The body is a powerful vehicle for communicating the human condition. Pose and gesture are always the foundation of my work, but these alone fall short of my ambition to communicate a greater depth of emotional feeling, psychological experience, and meaning. From the beginning I have been interested in creating figurative sculpture with a kind of psychic skin. This progressed into the use of embellishment as a tool for giving physical form to the complicated invisible and private workings of a person.Increased awareness of this greatly expands the realm of potentialities for my work.
In the early stages of my work on a sculpture, the figure begins almost to have a life of its own. The exterior begins to shape itself, beginning with the flesh. Scars, wrinkles, wounds, and even missing limbs start to describe her state. Deliberate pose and gesture may find itself becoming exaggerated. Clothing or armor, pattern, architectural elements, and other material attachments follow, seeming at first to be perhaps arbitrary decoration, but finally significant as an outward extension of her inner self: conscious, subconscious, and unconscious. In this way, the inanimate is employed to achieve a more persuasive representation of feeling and to steer interpretation to varying possibilities of content: character, personal experience, interior battles, psychology, spirit, and emotion. It is historically and culturally evocative, and, moreover, conveys the complexities and dualities of a human existence.
For example, a skirt bustle is not only indicative of period costume and gender issues, but also of vanity and self-preservation, or, conversely, conformity and entrapment. A cloak may seem at once to be restraining the body and coming off of it. Armor might reflect both courage and strength or insecurity. A capital on the head implies stoicism as well as burden, which could be extrinsically forced or self-imposed. Used symbolically like this, the artifice of the ornament becomes subtly eloquent on multiple levels, thereby transcending its seemingly gratuitous nature.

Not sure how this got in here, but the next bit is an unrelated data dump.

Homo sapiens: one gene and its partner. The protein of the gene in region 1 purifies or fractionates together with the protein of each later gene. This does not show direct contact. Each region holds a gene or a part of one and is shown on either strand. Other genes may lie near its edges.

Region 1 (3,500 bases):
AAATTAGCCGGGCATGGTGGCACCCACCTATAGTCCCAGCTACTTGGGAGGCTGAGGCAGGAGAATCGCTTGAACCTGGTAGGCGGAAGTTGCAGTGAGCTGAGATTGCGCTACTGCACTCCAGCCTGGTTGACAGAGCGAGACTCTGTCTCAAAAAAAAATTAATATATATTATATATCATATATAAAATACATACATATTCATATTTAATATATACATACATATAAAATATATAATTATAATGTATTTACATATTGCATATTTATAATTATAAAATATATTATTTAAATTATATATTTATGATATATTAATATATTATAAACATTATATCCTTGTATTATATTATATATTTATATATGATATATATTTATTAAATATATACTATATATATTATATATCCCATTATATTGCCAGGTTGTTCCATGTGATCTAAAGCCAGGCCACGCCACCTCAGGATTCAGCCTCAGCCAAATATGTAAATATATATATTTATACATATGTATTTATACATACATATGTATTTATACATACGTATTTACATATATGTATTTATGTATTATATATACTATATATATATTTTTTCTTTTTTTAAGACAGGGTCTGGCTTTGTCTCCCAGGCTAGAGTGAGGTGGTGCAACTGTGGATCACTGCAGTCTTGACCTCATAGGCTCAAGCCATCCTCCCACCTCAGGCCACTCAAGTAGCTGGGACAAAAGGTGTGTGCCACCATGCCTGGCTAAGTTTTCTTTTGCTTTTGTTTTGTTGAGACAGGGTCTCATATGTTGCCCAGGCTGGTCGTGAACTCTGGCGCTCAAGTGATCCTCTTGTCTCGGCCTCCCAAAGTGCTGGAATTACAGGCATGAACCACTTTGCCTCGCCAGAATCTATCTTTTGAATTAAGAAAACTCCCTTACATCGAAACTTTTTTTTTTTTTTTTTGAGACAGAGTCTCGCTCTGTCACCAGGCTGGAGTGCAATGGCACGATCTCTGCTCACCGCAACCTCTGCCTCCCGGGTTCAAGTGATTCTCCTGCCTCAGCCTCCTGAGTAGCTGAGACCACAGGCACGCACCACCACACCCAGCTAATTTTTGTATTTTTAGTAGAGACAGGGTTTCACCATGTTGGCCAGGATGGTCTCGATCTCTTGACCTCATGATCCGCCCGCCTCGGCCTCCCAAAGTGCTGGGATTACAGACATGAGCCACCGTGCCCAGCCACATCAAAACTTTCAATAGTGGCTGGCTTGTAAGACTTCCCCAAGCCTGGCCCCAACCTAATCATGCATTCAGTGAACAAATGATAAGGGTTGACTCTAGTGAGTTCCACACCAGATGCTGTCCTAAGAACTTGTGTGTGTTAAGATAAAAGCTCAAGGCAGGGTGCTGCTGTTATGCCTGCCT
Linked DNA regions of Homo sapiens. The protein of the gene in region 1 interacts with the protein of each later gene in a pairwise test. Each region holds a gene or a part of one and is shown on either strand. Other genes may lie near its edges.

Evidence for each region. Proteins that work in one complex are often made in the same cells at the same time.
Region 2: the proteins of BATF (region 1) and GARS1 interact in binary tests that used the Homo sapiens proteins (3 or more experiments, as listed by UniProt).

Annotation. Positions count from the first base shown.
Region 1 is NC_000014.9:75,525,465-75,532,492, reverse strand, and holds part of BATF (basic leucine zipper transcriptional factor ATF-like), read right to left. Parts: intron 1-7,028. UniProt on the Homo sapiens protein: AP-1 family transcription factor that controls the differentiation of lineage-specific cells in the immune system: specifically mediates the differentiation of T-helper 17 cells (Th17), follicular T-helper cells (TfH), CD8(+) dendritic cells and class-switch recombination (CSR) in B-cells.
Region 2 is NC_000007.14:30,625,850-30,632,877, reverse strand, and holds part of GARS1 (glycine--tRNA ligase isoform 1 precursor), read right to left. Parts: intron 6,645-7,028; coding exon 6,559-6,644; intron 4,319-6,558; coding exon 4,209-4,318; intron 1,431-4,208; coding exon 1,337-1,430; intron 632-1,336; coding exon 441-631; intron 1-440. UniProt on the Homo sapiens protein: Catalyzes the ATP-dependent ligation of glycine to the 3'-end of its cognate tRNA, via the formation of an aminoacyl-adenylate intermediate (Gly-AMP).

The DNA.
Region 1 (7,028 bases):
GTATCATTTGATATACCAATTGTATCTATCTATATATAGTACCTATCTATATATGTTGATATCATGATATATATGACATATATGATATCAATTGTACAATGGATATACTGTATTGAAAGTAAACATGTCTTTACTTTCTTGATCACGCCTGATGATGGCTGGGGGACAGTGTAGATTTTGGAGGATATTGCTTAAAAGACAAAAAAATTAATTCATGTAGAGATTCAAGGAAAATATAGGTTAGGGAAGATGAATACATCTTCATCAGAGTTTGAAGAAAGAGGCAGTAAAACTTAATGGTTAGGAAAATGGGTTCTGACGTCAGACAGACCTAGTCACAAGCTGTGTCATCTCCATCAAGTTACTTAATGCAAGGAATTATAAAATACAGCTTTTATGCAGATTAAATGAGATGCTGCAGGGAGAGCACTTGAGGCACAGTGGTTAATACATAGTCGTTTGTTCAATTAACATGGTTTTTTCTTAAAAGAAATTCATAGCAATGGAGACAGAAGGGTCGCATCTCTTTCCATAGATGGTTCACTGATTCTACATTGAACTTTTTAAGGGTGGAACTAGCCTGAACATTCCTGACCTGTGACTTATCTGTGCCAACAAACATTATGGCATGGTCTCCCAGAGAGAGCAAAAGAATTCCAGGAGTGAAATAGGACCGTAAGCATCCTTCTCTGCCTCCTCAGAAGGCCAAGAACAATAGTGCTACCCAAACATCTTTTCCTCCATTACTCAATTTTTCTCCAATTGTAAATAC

By attempting to imbue the physical exterior of each sculpture with substance, I am searching for a revelation of her psyche; a containing and imparting of self which will hopefully resonate with a greater collective. I am continuing to explore and develop this approach to realize my ultimate intentions. I wish for each work to outstrip the singular frozen moment she finds herself in by suggesting a rich and detailed story with no determined conclusion, archetypal in nature and able to evoke a visceral reaction in her audience.